Copyright 2015. Rodeo Nebraska by Mark Harris. All Rights Reserved.
“It took me seven months before I could get back on a bull after I broke my neck,” says Jordan. That sentence sums up the abyss between bull riders and everyone else on the planet.
Like Jekyll and Hyde, one sleepy-eyed bull lets me touch its forehead. Ten minutes later, as riders suit up, it bends thick metal fence bars apart like Superman.
“It’s an adrenaline rush you can’t experience anywhere else,” Heath confesses. “I need that fix when I haven’t been riding for a while. I get cranky.”
Receiving my compliments, Lakota smiles, pats her mare’s neck and beams, “She’s my baby.” That gesture sums up everything I have ever witnessed about women and their horses.
Kids and competitors are similar camera subjects: both move quickly and both end up in the dirt.
Chin barely clearing the sheep’s back, he is a bull fighter’s son and is frightened by no sheep. He will ride until gravity takes him.
Says one confident young mutton buster, “I’ve been ridin’ sheep all the way down to Texas.”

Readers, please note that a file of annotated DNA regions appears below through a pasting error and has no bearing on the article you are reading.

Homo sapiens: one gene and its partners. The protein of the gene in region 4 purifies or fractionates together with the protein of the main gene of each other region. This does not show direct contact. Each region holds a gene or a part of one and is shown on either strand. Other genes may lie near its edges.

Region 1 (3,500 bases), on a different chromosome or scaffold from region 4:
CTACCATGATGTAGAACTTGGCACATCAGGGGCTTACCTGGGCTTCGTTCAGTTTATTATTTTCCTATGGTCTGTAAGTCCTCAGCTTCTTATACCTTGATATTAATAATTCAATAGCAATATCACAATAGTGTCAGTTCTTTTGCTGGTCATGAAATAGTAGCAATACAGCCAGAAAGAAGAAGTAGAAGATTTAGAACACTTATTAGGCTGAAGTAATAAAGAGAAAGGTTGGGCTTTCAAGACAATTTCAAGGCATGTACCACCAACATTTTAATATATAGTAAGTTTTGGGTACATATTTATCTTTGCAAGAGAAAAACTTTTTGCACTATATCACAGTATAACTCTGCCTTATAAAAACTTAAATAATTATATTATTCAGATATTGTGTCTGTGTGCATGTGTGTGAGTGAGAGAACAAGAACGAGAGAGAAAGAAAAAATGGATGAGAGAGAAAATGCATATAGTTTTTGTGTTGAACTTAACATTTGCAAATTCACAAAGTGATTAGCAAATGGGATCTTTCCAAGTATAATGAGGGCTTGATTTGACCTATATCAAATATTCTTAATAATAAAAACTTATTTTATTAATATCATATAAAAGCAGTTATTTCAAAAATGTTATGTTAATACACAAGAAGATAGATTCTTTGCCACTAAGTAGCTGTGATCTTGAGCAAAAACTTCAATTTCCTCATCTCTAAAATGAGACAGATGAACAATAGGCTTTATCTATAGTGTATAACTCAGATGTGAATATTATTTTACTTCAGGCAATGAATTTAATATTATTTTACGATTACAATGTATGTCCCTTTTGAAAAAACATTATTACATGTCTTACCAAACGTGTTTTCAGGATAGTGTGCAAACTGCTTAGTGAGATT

“Bareback riders are nuts.” That’s what saddle bronc men tell me.
It’s odd when pickup horses converge with broncs: two highly trained, well-groomed animals scuffle to pen a dusty maniac of the same species.
Men fly ten feet high as bulls follow their descent to add consequences. It’s breathtaking and I better understand why Roman gladiators drew huge crowds.
Point a camera toward a group of kids and each individual presumes to be the central subject. They relish that role, sometimes ten at a time. Aim squarely at an adult and they move out of the way, looking behind to see whose limelight they’re spoiling.
Published by The Nebraska State Historical Society
Photo Gallery - a small sample of what's in the book.